03 Dec Why Is My Bankruptcy Taking So Long?
Okay, that’s really a trick question, because many bankruptcies don’t take long at all, at least compared to other legal proceedings. But there are some problems that can cause delays, and it may be helpful to know what is “normal,” to the extent that there is such a thing in bankruptcy. Remember, no two people have identical assets, debts, and income, so no two bankruptcy cases are exactly alike.
The first thing that will impact how long your bankruptcy case will last is you. Yep, to some extent, you are in control. The sooner you get together all the paperwork requested by your attorney or the trustee in your case, the sooner your case can proceed. There are some documents, like tax returns or proof of income, that will hold up either filing or completion of your case. Providing all the requested documentation, all at one time, will speed up the process. And remember, your bankruptcy attorney is not your mother.
Different kinds of bankruptcy cases take more or less time to complete. A fairly simple, routine Chapter 7 bankruptcy case will generally take about six months from the time it is filed with the court until the time you receive your discharge, which frequently coincides with closing your case. That may be affected by crowded court dockets, or actions taken by your creditors, or other complications, but it’s usually pretty quick. A Chapter 13 bankruptcy, on the other hand, will generally take at least three years, and often more than five. It’s a payment plan, and it simply lasts longer. (To my mind, one of the great advantages of Chapter 7 is its speed.) Chapter 11 cases, which are generally business reorganizations, can be very fast, or excruciatingly slow, depending on the circumstances of the case, and the goals the Chapter 11 is trying to meet. (I was reminded of that by the Detroit municipal bankruptcy, which is a Chapter 9 case. Chapter 9 is like a Chapter 11 for municipalities. The case was filed in July, and we are still waiting for the judge to decide whether it was properly filed five months later.)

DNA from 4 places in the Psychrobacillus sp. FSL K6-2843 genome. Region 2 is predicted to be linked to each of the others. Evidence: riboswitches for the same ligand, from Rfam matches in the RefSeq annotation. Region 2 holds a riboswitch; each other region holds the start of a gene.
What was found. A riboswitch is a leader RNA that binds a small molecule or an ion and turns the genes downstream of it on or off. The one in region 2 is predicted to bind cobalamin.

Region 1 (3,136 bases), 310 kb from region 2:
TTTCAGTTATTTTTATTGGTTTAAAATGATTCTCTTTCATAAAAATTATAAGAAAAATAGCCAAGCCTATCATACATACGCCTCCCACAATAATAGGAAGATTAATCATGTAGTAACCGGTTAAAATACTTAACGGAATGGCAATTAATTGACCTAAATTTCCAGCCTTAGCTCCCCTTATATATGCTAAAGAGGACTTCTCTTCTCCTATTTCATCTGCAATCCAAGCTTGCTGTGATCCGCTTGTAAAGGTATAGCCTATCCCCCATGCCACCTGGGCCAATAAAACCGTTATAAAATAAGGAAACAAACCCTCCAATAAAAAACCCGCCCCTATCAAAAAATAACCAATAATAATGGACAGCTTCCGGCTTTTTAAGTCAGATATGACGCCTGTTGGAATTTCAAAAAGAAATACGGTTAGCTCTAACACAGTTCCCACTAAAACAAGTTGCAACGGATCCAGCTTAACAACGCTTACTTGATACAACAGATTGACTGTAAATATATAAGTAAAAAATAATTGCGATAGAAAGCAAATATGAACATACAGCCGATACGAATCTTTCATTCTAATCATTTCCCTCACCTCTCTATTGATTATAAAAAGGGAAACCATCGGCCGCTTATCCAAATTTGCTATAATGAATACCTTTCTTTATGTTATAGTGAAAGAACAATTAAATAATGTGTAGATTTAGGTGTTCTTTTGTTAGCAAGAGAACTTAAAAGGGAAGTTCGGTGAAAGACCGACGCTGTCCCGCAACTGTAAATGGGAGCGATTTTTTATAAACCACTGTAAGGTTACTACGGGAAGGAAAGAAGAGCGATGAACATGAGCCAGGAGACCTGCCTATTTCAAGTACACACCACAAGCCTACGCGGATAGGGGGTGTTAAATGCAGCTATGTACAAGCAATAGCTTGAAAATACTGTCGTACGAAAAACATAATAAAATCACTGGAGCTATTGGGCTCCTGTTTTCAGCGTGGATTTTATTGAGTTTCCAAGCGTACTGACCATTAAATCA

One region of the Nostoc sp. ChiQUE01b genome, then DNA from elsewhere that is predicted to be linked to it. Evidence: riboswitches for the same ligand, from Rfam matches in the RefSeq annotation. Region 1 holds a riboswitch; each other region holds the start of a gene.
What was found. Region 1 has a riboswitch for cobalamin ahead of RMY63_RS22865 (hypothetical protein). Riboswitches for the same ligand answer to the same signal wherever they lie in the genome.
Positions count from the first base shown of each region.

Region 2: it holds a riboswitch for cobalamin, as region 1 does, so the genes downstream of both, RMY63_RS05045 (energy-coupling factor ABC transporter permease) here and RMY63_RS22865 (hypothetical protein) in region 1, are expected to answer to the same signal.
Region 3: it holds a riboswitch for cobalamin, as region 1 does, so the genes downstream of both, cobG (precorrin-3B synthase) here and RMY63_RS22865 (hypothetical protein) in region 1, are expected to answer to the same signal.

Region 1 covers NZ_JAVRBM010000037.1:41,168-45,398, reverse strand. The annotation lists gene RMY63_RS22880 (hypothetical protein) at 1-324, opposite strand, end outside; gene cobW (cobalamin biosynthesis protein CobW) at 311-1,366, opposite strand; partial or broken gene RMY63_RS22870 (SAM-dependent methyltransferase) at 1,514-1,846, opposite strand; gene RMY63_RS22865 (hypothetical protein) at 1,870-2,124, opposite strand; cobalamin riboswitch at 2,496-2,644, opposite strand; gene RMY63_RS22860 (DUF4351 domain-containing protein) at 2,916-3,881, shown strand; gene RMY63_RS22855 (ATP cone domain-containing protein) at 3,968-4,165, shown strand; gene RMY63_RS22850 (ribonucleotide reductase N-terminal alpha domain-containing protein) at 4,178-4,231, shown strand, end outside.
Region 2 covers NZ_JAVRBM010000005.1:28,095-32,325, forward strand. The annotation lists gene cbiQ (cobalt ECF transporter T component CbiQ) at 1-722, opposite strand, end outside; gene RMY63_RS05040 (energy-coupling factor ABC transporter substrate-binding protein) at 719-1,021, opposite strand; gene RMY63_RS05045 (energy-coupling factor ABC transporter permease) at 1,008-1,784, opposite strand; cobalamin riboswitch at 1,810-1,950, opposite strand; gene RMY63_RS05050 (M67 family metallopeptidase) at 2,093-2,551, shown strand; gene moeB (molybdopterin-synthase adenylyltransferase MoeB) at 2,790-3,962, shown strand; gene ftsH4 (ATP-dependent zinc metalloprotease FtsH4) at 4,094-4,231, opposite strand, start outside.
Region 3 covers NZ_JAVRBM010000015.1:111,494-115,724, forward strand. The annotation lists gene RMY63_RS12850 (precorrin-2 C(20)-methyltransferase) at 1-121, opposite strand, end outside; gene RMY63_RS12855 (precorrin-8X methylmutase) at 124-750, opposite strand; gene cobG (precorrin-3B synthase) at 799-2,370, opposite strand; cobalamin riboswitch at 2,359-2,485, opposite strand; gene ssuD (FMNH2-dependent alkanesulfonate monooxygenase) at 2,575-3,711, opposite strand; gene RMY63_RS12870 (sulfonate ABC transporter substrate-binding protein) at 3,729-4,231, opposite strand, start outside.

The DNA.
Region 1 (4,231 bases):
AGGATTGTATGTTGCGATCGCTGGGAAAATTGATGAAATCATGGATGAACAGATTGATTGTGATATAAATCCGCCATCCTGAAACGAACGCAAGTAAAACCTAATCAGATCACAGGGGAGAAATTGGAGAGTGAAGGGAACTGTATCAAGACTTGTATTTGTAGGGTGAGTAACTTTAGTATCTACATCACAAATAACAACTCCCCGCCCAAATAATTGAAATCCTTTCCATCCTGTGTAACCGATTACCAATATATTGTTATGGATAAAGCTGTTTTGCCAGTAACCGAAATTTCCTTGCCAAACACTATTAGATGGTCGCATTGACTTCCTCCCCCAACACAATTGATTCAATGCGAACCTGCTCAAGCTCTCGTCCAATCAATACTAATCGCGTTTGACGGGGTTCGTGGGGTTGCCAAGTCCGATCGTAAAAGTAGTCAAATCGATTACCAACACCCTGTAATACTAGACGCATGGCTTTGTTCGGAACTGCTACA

Another factor to consider is what is going to happen to your assets. If you have assets that are subject to liquidation by a Chapter 7 trustee, the trustee may take more time than you expect to liquidate those assets, and then the trustee has other administrative tasks to perform. So, even after you have received your discharge in Chapter 7, your case my continue to be administered by the trustee. I always tell my clients to expect the process of a Chapter 7 trustee administering assets to take longer than they think it will, and I am never wrong.
An experienced bankruptcy lawyer, who is familiar with your individual circumstances, can advise you what to expect, and will be familiar with issues like crowded dockets or limited courtroom time, which may affect your case.
Bankruptcy Law Network (BLN)
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